A photo-tunable membrane based on inter-particle crosslinking for decreasing diffusion rates†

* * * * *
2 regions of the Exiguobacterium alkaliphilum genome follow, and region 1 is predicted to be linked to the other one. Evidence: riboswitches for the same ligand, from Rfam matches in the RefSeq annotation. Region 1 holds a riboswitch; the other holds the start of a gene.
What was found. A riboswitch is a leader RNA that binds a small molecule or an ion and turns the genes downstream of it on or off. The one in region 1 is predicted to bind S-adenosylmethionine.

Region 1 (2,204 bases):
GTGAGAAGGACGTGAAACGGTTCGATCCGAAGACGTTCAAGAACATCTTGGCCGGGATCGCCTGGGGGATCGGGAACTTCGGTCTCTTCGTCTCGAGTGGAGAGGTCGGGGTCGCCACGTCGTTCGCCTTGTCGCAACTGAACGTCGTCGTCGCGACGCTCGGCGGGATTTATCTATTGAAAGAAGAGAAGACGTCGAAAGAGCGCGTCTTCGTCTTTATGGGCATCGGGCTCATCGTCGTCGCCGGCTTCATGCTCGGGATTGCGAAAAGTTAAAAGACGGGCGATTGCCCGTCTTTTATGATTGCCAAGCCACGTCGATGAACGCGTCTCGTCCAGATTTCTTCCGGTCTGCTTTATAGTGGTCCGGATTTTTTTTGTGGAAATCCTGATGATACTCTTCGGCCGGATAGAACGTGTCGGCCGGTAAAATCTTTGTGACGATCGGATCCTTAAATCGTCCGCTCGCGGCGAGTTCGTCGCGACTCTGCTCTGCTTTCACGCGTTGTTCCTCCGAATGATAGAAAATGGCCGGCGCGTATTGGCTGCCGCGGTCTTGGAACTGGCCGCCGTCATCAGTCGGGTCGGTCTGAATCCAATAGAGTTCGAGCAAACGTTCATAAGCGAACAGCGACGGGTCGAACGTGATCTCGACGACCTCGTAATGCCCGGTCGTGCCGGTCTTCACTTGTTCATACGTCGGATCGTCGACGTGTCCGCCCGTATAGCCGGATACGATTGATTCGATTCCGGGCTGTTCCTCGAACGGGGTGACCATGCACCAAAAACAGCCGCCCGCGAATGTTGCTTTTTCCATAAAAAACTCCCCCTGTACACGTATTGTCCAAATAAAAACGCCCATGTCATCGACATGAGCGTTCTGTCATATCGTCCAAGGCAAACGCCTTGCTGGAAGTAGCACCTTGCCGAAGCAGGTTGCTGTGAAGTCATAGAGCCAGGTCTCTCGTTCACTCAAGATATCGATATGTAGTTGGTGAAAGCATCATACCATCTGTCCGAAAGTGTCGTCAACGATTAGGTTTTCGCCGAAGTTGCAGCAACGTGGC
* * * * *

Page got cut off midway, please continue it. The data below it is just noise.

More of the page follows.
Functional polymeric membranes are widely used to adjust and control the diffusion of molecules. Herein, photosensitive poly(hydroxycinnamic acid) (PHCA) microspheres, which were fabricated by an emulsification solvent-evaporation method, were embedded into an ethyl cellulose matrix to fabricate composite membranes with a photo-tunable property. The photoreaction of PHCA is based on the [2 + 2] cycloaddition of cinnamic moieties upon irradiation with 365 nm light. Intra-particle crosslinking in PHCA microspheres was confirmed in the solution phase, while inter-particle crosslinking between adjacent PHCA microspheres dominated the solid membrane phase. The inter-particle crosslinking turned down the permeability of the composite membranes by 74%. To prove the applicability of the designed system, the composite membrane was coated on a model drug reservoir tablet. Upon irradiating the tablet with UV light, the original permeability decreased by 57%, and consequently the diffusion rate of the cargo (Rhodamine B) from the tablet slowed down. Most importantly, the tablet showed sustained release for over 10 days. This controllability can be further tuned by adjusting the membrane thickness. Composite membranes showed excellent processing reproducibility together with consistent mechanical properties. These results demonstrate that the incorporation of photosensitive PHCA microspheres in polymeric membranes provides a promising photo-tunable material for different applications including coating and separation.